“We play a fundamental role in promoting good health in Solihull and it seems appropriate that we would be a focal point for this valuable, life-saving asset. Naturally we hope never to have to use it as our focus is on diagnosis and prevention, but we’re delighted to be able to offer this service to the local community.”
Notes to Editor
Pictured (left to right) Cllr Ken Hawkins, Cllr Alexander Insley, Andy Jeynes, receptionist Katie Rooker and Director David Andrews.
Please credit Brandwood Clinic if you use the photograph.
Thursday 21st July 2016 – 4.30pm – Jamie Arrowsmith.
There was a hair-raising experience for two members of West Midlands Ambulance Service staff on Wednesday night as they braved the shave for Alex’s Journey.
Paramedic Area Support Officer Ian Inglesant and Ambulance Fleet Assistant Paul Rowlands were joined by Rich Prior from Warwickshire Police’s OPU to have their hair shaved off at Warwick Hub, all in aid of a very worthy cause.
Nine-year-old Alexander Goodwin was diagnosed with Ewing Sarcoma last month and a fund-raising drive is well underway in order to send him on a dream holiday to Disney World.
The efforts of Ian, Paul and Rich have already put Alex one step closer having raised £1200 so far, with the money still rolling in.
Speaking about his new look, Ian said: “It is a fantastic cause to raise money for and if we can help send Alex to Disney World then it will be worth losing every lock of hair.
“I’m actually quite surprised that it doesn’t look too bad to be honest.
“We’ve raised a superb amount already which we are really pleased with. If we can push it any higher, then all the better!”
Paul added: “We were more than happy to do this for Alex to try and help raise some money for him.
“I’d urge everyone throughout the ambulance service and beyond to do their bit now and help raise some more money for an extremely brave young boy.”
Wednesday 20th July 2016 – 3.05pm – Murray MacGregor.
A woman has been airlifted to a major trauma centre after the car she was in crossed the central reservation of the M6 motorway.
The crash happened between junction 1 for Rugby and junction 2 for Coventry around 11.35am this morning (Wednesday).
An ambulance that was transporting a patient to hospital came across the crash shortly after it happened and stopped to provide almost immediate aid. An off duty student paramedic also stopped to assist. In addition, two further ambulances, a paramedic area support officer and the Warwickshire and Northamptonshire Air Ambulance were sent to the scene.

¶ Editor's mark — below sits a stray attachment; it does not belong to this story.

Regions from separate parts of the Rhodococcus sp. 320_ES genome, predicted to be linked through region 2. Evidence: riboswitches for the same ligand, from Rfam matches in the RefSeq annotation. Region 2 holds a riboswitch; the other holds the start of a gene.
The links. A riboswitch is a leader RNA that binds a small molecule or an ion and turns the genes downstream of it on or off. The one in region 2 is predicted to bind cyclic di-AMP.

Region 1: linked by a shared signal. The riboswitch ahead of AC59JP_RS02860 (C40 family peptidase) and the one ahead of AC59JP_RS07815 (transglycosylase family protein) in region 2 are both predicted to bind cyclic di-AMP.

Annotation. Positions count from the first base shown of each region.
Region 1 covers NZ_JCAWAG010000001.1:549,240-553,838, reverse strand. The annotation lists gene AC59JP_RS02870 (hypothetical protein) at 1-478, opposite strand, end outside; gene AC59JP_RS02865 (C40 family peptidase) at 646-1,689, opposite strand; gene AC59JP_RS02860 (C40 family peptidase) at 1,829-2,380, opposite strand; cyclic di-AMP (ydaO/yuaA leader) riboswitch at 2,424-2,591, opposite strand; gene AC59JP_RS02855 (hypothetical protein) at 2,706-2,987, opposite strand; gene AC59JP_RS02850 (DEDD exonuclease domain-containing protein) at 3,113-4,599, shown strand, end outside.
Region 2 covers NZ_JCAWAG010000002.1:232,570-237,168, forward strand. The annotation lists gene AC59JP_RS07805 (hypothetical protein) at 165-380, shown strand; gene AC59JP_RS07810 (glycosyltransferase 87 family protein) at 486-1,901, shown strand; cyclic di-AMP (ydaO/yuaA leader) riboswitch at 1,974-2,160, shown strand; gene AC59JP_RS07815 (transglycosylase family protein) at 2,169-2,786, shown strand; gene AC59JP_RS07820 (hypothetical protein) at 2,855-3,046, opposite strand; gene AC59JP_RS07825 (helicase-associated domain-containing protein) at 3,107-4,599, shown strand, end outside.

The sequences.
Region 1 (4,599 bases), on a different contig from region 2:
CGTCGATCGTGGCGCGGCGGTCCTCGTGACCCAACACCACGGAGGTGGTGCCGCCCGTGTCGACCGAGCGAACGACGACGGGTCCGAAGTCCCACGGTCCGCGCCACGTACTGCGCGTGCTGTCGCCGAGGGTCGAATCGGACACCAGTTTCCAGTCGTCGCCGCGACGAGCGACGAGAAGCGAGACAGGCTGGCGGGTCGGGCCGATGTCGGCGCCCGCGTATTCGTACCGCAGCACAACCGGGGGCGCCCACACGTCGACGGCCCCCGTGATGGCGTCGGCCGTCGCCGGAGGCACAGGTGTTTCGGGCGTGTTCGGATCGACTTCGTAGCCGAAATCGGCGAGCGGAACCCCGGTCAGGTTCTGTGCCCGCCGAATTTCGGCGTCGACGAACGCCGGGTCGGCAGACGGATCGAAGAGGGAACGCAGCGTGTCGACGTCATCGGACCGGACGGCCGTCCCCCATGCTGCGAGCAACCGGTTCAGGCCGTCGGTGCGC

A West Midlands Ambulance Service spokesman said: “When crews arrived they found a blue car that had crossed the central reservation onto the southbound carriageway, suffering significant damage.
“A woman in the car had suffered multiple serious injuries. She was anaesthetised at the scene before being airlifted to the major trauma centre at University Hospital Coventry & Warwickshire.
“A man in the car suffered shoulder and arm injuries. He was taken to the same hospital by land ambulance.
“Thankfully, no cars travelling south were involved in the crash, otherwise the scene could have been considerably more complex.”
Wednesday 20th July 2016 – 11.30am – Murray MacGregor.
A man has suffered a very serious arm injury after a collision between a car and a lorry on a busy Midlands motorway.
The crash happened on the southbound M6 between junction 2 at Coventry and junction 1 at Rugby.
Two ambulances and a paramedic officer were sent to the scene after a 999 call at 7.30am this morning (Wednesday).
A West Midlands Ambulance Service spokesman said: “The 46 year old was sitting in the front passenger seat when the collision occurred.
“The crash caused damage to the front nearside of the car. The man’s left arm suffered multiple injuries. It was assessed and treated at the scene before he was taken on blue lights to the major trauma centre at University Hospital Coventry and Warwickshire.
“The car driver and a rear seat passenger, both men in their 20s, were treated for shock but were discharged at the scene. The lorry driver was uninjured.”